Costa’s Hummingbird: Jewel of the Desert

The Costa's hummingbird, weighing only one-tenth of an ounce and measuring 3½ inches, is a miniature joy in its dry environments.

Its green back and iridescent purple head and throat distinguish the male, who has a slumped look and a stubby tail. “This small hummingbird has an all-green back without rufous (brown) coloration.

Underside is light gray on flanks to white on belly, and females have a white chin. Christopher Clark, assistant professor of biology at UC Riverside, says adult males have a vivid purple throat and crown.

Christopher claims the Costa's is sometimes confused with the larger Anna's hummingbird. Male Annas have a magenta throat and crown, not purple, and their bellies are grayer than white. Without a careful look, it's hard to tell if a bird is Costa's or Anna's.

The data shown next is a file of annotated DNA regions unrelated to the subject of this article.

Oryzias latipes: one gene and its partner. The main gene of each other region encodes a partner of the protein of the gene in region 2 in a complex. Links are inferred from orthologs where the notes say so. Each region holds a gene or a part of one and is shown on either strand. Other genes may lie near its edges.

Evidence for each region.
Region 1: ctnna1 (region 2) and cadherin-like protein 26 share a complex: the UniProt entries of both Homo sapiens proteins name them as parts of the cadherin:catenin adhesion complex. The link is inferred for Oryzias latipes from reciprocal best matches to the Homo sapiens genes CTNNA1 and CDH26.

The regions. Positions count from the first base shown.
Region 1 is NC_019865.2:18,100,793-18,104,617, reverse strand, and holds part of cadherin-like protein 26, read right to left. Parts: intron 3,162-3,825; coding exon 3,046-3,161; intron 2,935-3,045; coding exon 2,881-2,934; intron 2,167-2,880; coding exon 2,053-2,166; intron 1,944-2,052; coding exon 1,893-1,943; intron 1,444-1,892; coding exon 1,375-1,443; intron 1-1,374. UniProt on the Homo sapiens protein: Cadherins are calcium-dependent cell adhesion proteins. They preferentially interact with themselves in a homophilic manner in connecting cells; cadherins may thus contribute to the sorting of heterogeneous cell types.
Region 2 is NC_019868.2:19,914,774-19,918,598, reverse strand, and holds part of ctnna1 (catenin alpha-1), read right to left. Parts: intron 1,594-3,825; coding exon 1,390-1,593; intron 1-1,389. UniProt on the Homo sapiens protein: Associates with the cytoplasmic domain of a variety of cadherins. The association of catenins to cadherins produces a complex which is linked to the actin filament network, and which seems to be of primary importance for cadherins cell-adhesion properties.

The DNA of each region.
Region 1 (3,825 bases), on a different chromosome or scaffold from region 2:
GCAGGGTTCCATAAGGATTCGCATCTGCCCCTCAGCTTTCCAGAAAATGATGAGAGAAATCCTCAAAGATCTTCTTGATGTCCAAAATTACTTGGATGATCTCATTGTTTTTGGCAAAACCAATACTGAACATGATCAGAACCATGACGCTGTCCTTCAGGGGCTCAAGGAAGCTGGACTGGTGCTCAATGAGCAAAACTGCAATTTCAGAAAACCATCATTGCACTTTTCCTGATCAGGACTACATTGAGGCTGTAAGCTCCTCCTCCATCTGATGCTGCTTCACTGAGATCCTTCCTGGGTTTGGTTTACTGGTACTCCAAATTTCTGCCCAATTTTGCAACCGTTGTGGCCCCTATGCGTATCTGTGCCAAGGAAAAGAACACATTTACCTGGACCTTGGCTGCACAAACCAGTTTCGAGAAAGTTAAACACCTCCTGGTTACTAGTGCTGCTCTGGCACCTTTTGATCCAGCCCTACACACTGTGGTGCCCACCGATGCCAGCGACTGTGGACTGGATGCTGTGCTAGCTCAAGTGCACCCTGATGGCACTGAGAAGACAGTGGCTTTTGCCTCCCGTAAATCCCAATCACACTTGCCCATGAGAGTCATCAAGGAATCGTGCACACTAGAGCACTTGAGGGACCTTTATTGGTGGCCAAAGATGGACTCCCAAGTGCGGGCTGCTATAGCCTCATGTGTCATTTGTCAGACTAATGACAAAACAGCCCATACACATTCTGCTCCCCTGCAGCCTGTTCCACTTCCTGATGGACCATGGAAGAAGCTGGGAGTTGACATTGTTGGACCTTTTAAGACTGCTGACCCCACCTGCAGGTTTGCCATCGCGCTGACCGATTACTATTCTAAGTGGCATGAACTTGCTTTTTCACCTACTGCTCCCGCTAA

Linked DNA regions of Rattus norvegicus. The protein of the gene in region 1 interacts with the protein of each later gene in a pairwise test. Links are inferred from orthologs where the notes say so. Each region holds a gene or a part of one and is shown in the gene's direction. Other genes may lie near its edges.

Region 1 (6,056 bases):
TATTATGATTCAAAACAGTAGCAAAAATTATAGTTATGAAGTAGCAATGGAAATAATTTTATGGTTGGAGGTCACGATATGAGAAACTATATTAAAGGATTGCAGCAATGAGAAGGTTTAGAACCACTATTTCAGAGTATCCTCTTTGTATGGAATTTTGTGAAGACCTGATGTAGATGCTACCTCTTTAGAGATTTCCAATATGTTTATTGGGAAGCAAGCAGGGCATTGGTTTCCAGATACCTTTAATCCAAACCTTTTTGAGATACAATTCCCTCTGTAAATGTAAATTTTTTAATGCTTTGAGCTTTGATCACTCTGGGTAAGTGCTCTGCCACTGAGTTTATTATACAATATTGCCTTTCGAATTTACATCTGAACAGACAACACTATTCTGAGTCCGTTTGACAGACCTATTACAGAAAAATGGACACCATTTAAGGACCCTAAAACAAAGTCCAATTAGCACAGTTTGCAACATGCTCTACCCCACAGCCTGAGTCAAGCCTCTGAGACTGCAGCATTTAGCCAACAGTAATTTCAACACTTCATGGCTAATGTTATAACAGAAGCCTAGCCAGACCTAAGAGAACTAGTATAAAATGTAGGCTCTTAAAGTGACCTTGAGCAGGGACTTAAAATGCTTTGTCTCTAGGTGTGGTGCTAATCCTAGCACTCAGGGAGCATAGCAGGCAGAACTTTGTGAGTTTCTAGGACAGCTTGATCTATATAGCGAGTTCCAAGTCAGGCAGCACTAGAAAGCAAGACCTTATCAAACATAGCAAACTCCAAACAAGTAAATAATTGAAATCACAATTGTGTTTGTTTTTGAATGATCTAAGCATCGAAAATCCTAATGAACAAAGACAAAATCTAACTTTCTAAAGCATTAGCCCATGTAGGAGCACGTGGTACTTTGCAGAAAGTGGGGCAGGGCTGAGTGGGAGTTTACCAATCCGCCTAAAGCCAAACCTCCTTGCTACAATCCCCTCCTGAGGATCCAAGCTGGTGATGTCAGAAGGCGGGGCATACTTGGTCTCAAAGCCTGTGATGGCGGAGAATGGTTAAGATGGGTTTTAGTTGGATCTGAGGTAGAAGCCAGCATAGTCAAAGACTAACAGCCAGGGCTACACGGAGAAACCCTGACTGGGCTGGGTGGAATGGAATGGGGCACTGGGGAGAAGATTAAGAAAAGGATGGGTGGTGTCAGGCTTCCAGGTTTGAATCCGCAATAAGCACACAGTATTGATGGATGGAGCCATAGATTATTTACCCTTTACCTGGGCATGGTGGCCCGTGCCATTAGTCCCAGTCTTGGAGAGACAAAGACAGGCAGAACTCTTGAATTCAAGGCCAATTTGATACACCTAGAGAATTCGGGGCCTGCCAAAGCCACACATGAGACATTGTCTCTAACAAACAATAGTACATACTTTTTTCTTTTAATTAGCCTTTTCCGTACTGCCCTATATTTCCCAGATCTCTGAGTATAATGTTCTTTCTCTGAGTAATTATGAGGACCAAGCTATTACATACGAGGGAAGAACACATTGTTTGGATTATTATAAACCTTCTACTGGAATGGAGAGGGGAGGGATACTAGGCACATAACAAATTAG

The green and white females lack the males' strong purple throat and head feathers but seem similar. Identify them by a gray cheek patch and white eyebrow.

Juvenile Birding specialists Kenn and Kimberly Kaufman explain, “Young male hummingbirds are tricky to identify, because they’re often somewhere between the appearance of a female and an adult male.”

Reader Steve Dummermuth Jr. says, “I took this photo near Scottsdale, Arizona. I suspect a black-chinned or Anna's immature male.

Kenn and Kimberly remark, “For several reasons, we think this is a young male Costa’s hummingbird. Costa's black throat patch outline and pinkish purple lower throat patch are normal at this time. The breast and sides are clear whitish, but most Anna's and black-chinneds have gray-green sides.